Court order announced in case of man accused of 18 deaths in Texas

Court order announced in case of man accused of 18 deaths in Texas

Dallas — A Texas judge on Friday declared a trial error in the first murder case against a man accused of killing 18 elderly women in the Dallas area over two years.

Judge Raquel Jones delivered the verdict when the jury was deadlocked after deliberating since Thursday afternoon in the murder case that accused Billy Kimmermere in the death of 81-year-old Lou Thi Harris.

The poor trial raises questions about how prosecutors will continue to hear cases against Kimmer, who authorities have accused of being a prolific killer who exploits the elderly. The Dallas County District Attorney’s office did not immediately respond to a request for comment.

In a series of notes to the court on Friday, the 12 jurors said they “reached a hopeless dead end 11 to one” on the case. It was not clear which verdict the majority of the jurors upheld. Jones initially resisted the declaration of a mistrial, repeatedly ordering the jury to continue deliberations.


Kimmer’s lawyers rested their case without calling any witnesses or providing evidence, and the 48-year-old did not testify in his own defense. They dismissed the evidence against their client as “more quantity than quality” and maintained that prosecutors had not established Chemirmir’s guilt beyond a reasonable doubt.

Kimmermere was arrested in March 2018 after 91-year-old Marie-Anise Bartell said a man had broken into her apartment in an independent seniors’ community in the Dallas suburb of Plano.

When police tracked Kimmer to his next apartment after the attack on Bartle, he was carrying jewelry and cash. Documents in a large red jewelry box say he threw them away, drove them to a house in Dallas, where Harris died in her bedroom, lipstick smeared on her pillow.

After his arrest, authorities announced that they would begin reviewing hundreds of deaths, indicating the possibility that a serial killer had been stalking the elderly. Over the following years, the number of people accused of killing Kimmer increased.


For the families of most of the women accused of murder, they learned months or years after the death of their loved ones that the authorities believed they had been murdered. Those families were perplexed about the sudden death of their older but healthy, active loved ones, and in many cases, submitted police reports when missing jewelry was found posthumously.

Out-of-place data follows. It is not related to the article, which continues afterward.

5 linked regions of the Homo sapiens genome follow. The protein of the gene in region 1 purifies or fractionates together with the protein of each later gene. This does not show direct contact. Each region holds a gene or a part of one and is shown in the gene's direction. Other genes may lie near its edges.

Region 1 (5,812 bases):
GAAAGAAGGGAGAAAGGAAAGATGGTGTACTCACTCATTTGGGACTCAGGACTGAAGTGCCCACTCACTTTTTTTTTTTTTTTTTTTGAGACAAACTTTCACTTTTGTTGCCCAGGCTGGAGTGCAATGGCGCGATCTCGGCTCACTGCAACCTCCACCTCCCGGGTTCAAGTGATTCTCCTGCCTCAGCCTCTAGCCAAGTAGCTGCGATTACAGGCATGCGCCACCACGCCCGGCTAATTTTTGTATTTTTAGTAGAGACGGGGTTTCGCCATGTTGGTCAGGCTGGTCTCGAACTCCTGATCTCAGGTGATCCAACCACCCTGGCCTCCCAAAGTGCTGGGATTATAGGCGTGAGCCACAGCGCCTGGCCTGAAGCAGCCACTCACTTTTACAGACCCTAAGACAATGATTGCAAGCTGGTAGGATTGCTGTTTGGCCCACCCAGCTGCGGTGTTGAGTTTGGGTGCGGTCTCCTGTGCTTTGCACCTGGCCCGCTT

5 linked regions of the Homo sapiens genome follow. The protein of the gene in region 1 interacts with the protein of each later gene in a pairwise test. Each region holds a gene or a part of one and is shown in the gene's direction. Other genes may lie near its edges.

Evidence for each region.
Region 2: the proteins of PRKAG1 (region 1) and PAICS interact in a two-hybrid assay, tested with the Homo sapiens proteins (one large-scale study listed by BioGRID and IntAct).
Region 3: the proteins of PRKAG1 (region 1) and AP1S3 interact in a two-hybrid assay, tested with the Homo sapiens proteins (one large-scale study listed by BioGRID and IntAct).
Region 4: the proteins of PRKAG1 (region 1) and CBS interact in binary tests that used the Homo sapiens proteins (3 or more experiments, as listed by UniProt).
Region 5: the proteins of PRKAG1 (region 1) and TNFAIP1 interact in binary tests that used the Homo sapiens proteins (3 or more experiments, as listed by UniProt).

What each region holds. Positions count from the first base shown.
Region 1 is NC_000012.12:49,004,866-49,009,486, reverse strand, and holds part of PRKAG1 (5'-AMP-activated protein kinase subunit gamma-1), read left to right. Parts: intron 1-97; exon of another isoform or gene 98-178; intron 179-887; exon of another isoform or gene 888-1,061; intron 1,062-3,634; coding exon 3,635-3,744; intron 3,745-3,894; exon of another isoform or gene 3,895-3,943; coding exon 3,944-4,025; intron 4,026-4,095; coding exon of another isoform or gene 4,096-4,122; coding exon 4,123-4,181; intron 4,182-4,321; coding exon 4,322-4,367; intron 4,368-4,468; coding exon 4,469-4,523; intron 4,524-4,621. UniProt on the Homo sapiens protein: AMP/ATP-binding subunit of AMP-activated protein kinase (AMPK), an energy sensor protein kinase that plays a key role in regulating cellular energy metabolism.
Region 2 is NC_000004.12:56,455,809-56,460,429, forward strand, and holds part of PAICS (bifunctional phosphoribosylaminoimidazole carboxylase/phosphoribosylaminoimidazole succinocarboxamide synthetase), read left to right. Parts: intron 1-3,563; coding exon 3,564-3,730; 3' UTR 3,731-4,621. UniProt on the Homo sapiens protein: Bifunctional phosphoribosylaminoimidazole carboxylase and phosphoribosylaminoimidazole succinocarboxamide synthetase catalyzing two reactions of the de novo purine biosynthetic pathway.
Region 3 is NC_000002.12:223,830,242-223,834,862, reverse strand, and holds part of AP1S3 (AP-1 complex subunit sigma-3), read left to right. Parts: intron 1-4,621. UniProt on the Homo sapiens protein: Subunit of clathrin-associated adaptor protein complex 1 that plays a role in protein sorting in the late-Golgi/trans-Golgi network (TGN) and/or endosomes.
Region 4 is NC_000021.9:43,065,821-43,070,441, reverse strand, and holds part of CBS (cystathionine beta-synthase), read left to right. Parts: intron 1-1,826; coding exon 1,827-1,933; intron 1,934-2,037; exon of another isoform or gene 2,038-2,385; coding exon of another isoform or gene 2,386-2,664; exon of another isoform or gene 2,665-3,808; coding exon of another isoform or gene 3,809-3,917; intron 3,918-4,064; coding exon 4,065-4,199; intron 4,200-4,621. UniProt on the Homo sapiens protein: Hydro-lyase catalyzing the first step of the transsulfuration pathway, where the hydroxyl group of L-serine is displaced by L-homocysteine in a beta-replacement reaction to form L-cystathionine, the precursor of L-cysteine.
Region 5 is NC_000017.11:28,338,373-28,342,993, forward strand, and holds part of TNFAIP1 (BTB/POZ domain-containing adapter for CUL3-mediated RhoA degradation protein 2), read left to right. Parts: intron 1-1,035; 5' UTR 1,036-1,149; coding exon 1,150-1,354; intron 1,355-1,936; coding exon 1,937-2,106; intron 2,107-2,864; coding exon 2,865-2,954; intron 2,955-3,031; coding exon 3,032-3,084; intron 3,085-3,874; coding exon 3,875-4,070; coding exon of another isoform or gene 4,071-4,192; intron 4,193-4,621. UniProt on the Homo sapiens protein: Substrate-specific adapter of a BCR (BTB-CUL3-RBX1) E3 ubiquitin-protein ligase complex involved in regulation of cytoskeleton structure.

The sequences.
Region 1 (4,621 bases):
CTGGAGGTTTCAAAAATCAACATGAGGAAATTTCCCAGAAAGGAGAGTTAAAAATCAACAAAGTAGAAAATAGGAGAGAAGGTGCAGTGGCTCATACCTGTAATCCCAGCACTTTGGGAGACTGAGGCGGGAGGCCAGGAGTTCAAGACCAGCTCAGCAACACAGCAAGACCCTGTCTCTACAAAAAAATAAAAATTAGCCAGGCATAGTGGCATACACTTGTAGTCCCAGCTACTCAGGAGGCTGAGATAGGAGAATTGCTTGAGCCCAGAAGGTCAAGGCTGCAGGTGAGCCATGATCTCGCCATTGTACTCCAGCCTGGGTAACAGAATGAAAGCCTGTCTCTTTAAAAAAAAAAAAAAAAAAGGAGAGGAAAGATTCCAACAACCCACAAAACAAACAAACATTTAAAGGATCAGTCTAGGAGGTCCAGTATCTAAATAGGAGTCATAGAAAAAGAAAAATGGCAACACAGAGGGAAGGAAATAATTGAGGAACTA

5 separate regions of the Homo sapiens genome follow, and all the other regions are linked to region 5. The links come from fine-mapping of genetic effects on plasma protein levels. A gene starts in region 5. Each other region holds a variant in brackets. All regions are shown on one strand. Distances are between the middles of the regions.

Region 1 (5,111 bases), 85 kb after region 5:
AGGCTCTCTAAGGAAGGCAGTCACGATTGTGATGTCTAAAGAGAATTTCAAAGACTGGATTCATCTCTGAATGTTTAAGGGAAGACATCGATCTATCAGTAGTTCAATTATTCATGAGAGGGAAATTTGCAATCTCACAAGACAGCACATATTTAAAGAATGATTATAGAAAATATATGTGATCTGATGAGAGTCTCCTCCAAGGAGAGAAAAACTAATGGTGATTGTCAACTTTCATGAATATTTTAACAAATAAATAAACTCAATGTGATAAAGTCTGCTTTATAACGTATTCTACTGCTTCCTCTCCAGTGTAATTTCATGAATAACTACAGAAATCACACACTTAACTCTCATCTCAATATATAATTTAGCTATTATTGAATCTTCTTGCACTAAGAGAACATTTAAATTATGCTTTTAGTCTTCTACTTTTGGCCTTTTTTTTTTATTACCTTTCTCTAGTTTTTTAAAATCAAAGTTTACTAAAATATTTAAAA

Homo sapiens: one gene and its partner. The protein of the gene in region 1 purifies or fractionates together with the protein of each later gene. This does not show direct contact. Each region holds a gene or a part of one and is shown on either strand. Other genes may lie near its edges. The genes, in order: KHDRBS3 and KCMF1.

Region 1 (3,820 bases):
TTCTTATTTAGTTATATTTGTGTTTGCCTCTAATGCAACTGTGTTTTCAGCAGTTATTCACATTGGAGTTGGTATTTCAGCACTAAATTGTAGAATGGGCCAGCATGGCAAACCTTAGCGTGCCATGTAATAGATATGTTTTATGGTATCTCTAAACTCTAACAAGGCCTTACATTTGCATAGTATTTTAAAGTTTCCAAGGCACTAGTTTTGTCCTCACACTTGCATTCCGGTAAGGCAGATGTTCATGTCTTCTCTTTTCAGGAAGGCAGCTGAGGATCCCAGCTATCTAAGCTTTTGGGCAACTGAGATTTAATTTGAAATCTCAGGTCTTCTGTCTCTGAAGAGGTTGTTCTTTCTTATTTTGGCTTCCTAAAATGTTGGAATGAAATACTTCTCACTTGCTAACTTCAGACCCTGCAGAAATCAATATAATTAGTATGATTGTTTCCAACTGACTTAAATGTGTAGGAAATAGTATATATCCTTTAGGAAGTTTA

Bartel died in 2020, but jurors heard from her during the trial through a recorded statement. She said she did not remember the details of the appearance of the man who attacked her but said she knew she was in mortal danger as soon as she opened her door.

“My eyes were only focused on these green rubber gloves I saw. Bartle said in the video…I knew right away when I saw these two green rubber gloves, number one, I shouldn’t have opened the door, number two, my life was in grave danger.”

She said she tried to push the door to close but was overpowered. ‘He said, ‘Don’t fight me,’ said Bartel, ‘I’ll lie in bed.’


Bartle described a pillow smashed in her face and her attacker “used all his weight to keep me from breathing”. Kimmer was accused of attempted premeditated murder in the Bartel attack.

Jurors watched a surveillance video from Walmart showing that Harris and Schimmer were in the store at the same time, just hours before she was found dead.

Most of the victims were killed in communities living independently of the elderly, where Kimmermere allegedly made his way into apartments or impersonated a handyman. He is also accused of murdering women in private homes, including the widow of a man who took care of him in his job as a home caregiver.

Harris’ brother-in-law, Richard Reinhart, testified that the jewelry box found in the trash when Kimmermere was arrested belonged to his mother-in-law, as did many pieces of jewelry found at the time.

Evidence presented showed that Kimmer also owned several $2 banknotes at the time, and Reinhart testified that his mother-in-law liked to give them as gifts.


Police also said a set of keys found with Kimmermere when he was arrested opened the front doors of Harris’ home.

Jurors also heard about the murder of 87-year-old Mary Brooks, who was found dead at her home in Richardson in January 2018. Herz was one of 18 Schimmer who was charged.

Prosecutor Glenn Fitzmartin said Brooks’ death was originally called a natural death, but after the investigation that followed Kimmermere’s arrest, the coroner changed the cause of death to homicide.

Fitzmartin said that Chemirmir also followed Brooks back home from the same Walmart Harris he had before her death. Her daughter, Anne Brooks, testified that after her mother’s death, she lost her mother’s safe, as was most of her jewelry, including the wedding rings and coral necklace she had always worn.

Shammir, who immigrated to the United States from Kenya, became a permanent resident of the United States in 2007.

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